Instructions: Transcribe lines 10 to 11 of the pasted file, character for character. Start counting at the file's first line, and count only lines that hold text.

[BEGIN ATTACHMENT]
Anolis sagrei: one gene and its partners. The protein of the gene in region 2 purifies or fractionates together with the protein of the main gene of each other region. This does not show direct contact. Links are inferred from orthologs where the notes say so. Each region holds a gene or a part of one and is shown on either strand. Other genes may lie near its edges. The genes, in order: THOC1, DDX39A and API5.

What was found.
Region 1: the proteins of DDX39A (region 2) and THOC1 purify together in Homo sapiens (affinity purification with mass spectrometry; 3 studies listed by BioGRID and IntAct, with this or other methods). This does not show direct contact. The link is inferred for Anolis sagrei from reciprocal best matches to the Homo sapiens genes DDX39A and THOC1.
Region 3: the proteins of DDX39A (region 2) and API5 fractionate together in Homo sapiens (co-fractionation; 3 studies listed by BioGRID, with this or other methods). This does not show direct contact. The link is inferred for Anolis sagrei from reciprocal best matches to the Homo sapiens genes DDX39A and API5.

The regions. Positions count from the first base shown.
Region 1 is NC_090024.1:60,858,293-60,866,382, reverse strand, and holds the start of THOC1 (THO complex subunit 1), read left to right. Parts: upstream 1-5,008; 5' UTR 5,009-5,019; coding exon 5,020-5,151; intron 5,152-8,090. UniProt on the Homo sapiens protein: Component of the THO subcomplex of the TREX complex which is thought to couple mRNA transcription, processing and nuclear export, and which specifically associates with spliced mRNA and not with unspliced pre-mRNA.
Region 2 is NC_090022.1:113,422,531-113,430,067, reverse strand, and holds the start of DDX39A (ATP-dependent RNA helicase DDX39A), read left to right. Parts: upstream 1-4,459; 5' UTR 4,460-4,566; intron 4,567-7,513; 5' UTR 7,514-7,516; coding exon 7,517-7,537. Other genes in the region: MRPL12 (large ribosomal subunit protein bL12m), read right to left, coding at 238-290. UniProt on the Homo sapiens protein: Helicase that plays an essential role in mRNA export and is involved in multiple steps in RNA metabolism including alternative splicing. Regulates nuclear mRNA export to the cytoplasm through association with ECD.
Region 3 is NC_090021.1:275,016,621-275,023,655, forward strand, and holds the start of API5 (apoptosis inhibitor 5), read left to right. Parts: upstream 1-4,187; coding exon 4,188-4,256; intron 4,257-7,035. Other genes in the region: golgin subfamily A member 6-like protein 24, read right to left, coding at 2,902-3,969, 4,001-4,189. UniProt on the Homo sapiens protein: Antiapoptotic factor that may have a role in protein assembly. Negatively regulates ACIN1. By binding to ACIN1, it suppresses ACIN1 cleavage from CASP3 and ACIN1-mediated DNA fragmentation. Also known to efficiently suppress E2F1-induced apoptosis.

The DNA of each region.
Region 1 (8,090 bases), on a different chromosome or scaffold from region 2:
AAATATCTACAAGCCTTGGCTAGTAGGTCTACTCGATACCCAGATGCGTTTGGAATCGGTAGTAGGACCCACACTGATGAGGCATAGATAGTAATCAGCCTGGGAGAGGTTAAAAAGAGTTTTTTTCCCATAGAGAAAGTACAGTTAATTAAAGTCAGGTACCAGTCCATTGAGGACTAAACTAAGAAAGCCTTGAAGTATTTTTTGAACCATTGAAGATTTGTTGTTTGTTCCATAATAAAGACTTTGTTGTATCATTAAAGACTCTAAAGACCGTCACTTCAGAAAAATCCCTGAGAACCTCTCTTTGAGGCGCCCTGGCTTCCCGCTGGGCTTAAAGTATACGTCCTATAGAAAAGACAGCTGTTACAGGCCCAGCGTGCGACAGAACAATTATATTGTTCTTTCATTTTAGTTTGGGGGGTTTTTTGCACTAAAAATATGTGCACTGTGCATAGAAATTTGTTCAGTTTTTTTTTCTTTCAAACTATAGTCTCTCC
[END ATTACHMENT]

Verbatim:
Region 1 (8,090 bases), on a different chromosome or scaffold from region 2:
AAATATCTACAAGCCTTGGCTAGTAGGTCTACTCGATACCCAGATGCGTTTGGAATCGGTAGTAGGACCCACACTGATGAGGCATAGATAGTAATCAGCCTGGGAGAGGTTAAAAAGAGTTTTTTTCCCATAGAGAAAGTACAGTTAATTAAAGTCAGGTACCAGTCCATTGAGGACTAAACTAAGAAAGCCTTGAAGTATTTTTTGAACCATTGAAGATTTGTTGTTTGTTCCATAATAAAGACTTTGTTGTATCATTAAAGACTCTAAAGACCGTCACTTCAGAAAAATCCCTGAGAACCTCTCTTTGAGGCGCCCTGGCTTCCCGCTGGGCTTAAAGTATACGTCCTATAGAAAAGACAGCTGTTACAGGCCCAGCGTGCGACAGAACAATTATATTGTTCTTTCATTTTAGTTTGGGGGGTTTTTTGCACTAAAAATATGTGCACTGTGCATAGAAATTTGTTCAGTTTTTTTTTCTTTCAAACTATAGTCTCTCC